Gardasil for boys?

By Dr. Jai Ellis - email

It was only months ago that debate raged as to whether or not Gardasil, the vaccine against HPV, should be offered to young women and female adolescents or not. Now the FDA must decide whether or not it should approve its indication for use in young men.

For young women and girls, much of the opposition centered around whether or not the vaccine might promote promiscuity. For males, however, different questions have come into play. These are questions of cost efficiency as well as safety and efficacy. Not as many questions have surfaced regarding promiscuity in young men and boys.

Gardasil protects against the Human Papilloma Virus, the most common sexually transmitted disease, and of which there are almost 50 different sub-types. We know that, in women, HPV can lead to genital warts and cervical cancer, a disease which afflicts about 10,000 women in the US annually, and kills about 3700. Merck & Co., the maker of Gardasil asserts that, in males, it is aimed at protecting against genital warts and lesser known malignancies like penile and anal cancer, in addition to cancer of the throat and mouth. It is estimated that HPV engenders more than 250,000 cases of genital warts and almost 7500 cancers in males annually; and that it may be responsible for about 1000 deaths.

Immunizing males would decrease, not only the incidence of these diseases, but the spread of them, as well. As the virus is often asymptomatic, its vaccine might provide immeasurable benefit to public health, as people will no longer unwittingly infect their partners.

Critics against the FDA decision to approve Gardasil for females starting at age 9, worry that this may subtly endorse early sexual activity. AT one time, Merck pushed to place Gardasil among the immunizations required for school attendance. However, this position was abandoned as many felt that this should be a decision left to parents.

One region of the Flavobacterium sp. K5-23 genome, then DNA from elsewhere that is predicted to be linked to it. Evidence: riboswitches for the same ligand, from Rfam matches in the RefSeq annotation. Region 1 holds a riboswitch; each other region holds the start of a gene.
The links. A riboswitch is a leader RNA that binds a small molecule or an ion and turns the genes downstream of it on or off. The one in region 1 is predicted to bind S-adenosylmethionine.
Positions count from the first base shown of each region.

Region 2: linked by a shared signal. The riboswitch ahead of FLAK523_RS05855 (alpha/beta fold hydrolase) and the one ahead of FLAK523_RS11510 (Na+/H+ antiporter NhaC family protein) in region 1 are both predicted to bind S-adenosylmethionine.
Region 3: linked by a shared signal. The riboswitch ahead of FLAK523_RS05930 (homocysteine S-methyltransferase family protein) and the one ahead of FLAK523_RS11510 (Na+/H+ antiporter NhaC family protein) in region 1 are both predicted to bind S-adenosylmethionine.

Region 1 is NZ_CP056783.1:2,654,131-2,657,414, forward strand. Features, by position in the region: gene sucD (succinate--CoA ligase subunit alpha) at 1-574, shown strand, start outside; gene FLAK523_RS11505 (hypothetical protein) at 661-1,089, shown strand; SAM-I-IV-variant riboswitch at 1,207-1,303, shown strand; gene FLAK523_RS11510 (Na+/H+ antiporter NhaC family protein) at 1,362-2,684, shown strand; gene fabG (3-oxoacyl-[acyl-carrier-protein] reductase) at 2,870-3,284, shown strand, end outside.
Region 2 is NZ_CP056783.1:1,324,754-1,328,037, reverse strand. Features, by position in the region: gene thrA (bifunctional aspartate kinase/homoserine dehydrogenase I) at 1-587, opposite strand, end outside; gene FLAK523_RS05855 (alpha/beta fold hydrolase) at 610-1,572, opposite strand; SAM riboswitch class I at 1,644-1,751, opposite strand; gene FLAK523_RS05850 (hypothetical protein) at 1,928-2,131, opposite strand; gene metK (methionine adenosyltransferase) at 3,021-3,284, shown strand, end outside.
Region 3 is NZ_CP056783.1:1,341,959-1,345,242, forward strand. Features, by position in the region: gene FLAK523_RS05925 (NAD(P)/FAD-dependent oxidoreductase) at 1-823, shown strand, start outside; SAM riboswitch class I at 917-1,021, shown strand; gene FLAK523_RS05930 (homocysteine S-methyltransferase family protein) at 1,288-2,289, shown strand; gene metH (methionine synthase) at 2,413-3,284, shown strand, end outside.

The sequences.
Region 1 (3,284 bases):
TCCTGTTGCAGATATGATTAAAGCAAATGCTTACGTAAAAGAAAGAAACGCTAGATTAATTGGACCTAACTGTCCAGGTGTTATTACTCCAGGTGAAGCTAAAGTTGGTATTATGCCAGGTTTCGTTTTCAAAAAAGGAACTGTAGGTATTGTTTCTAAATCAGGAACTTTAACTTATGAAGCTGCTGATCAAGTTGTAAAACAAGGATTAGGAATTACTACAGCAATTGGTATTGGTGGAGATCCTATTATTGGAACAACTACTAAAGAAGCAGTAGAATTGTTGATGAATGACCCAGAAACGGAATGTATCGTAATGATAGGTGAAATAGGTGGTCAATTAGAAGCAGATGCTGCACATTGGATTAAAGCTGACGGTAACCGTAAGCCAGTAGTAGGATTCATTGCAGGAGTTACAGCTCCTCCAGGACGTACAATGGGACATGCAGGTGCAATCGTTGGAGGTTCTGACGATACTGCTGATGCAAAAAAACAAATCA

Merck conducted a study encompassing over 4000 males from 16 to 23, which found Gardasil to be 90% effective in preventing infection with 4 different HPV types including genital warts and pre-malignant lesions. Much of the decision will reside in whether or not it would be a cost effective program.

Initial data suggests that it would cost about $500.00 for the three injections and office visits. Both the CDC and the American Academy of Pediatrics will consider cost-efficacy in giving their decisions.

While many still contend that the decision should be made only by the parent, we must keep in mind that the Hepatitis B vaccine is a mandatory vaccine, and is generally given to infants and children. Most states require it for school entry. This is given to prevent Hepatitis B, which is commonly spread through sexual contact. While it can be spread through blood transfusions, it is not presumed that most of the general public will ever have a transfusion, and be at risk.

Therefore, the underlying assumption is that adolescents should be protected against a virus that has the potential to cause hepatitis and/or liver cancer, in the event that sexual activity begins early.

Federal health officials and Merck representatives contend that the vaccine is safe. Yet some experts would like to see further evidence about the longevity of its protection, as well as its safety.